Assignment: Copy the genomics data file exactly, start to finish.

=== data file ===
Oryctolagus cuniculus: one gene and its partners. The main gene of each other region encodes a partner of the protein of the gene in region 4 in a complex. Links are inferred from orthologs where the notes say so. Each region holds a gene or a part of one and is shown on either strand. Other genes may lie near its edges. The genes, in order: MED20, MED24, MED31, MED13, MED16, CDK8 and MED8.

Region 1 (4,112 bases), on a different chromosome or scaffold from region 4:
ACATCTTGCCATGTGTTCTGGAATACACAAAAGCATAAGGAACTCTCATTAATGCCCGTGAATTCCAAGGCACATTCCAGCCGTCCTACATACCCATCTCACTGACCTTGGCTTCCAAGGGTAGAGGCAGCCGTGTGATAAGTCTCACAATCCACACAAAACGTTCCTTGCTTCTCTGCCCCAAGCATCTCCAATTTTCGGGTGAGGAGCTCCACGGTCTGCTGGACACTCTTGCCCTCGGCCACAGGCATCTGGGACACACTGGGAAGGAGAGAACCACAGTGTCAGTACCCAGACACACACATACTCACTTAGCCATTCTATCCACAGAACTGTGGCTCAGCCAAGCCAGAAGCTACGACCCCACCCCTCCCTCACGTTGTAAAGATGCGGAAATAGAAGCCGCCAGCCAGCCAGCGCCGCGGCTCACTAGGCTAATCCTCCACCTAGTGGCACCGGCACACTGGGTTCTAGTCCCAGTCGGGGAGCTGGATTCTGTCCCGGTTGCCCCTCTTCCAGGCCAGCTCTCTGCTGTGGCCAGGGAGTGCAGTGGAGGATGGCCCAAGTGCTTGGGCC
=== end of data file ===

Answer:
Oryctolagus cuniculus: one gene and its partners. The main gene of each other region encodes a partner of the protein of the gene in region 4 in a complex. Links are inferred from orthologs where the notes say so. Each region holds a gene or a part of one and is shown on either strand. Other genes may lie near its edges. The genes, in order: MED20, MED24, MED31, MED13, MED16, CDK8 and MED8.

Region 1 (4,112 bases), on a different chromosome or scaffold from region 4:
ACATCTTGCCATGTGTTCTGGAATACACAAAAGCATAAGGAACTCTCATTAATGCCCGTGAATTCCAAGGCACATTCCAGCCGTCCTACATACCCATCTCACTGACCTTGGCTTCCAAGGGTAGAGGCAGCCGTGTGATAAGTCTCACAATCCACACAAAACGTTCCTTGCTTCTCTGCCCCAAGCATCTCCAATTTTCGGGTGAGGAGCTCCACGGTCTGCTGGACACTCTTGCCCTCGGCCACAGGCATCTGGGACACACTGGGAAGGAGAGAACCACAGTGTCAGTACCCAGACACACACATACTCACTTAGCCATTCTATCCACAGAACTGTGGCTCAGCCAAGCCAGAAGCTACGACCCCACCCCTCCCTCACGTTGTAAAGATGCGGAAATAGAAGCCGCCAGCCAGCCAGCGCCGCGGCTCACTAGGCTAATCCTCCACCTAGTGGCACCGGCACACTGGGTTCTAGTCCCAGTCGGGGAGCTGGATTCTGTCCCGGTTGCCCCTCTTCCAGGCCAGCTCTCTGCTGTGGCCAGGGAGTGCAGTGGAGGATGGCCCAAGTGCTTGGGCC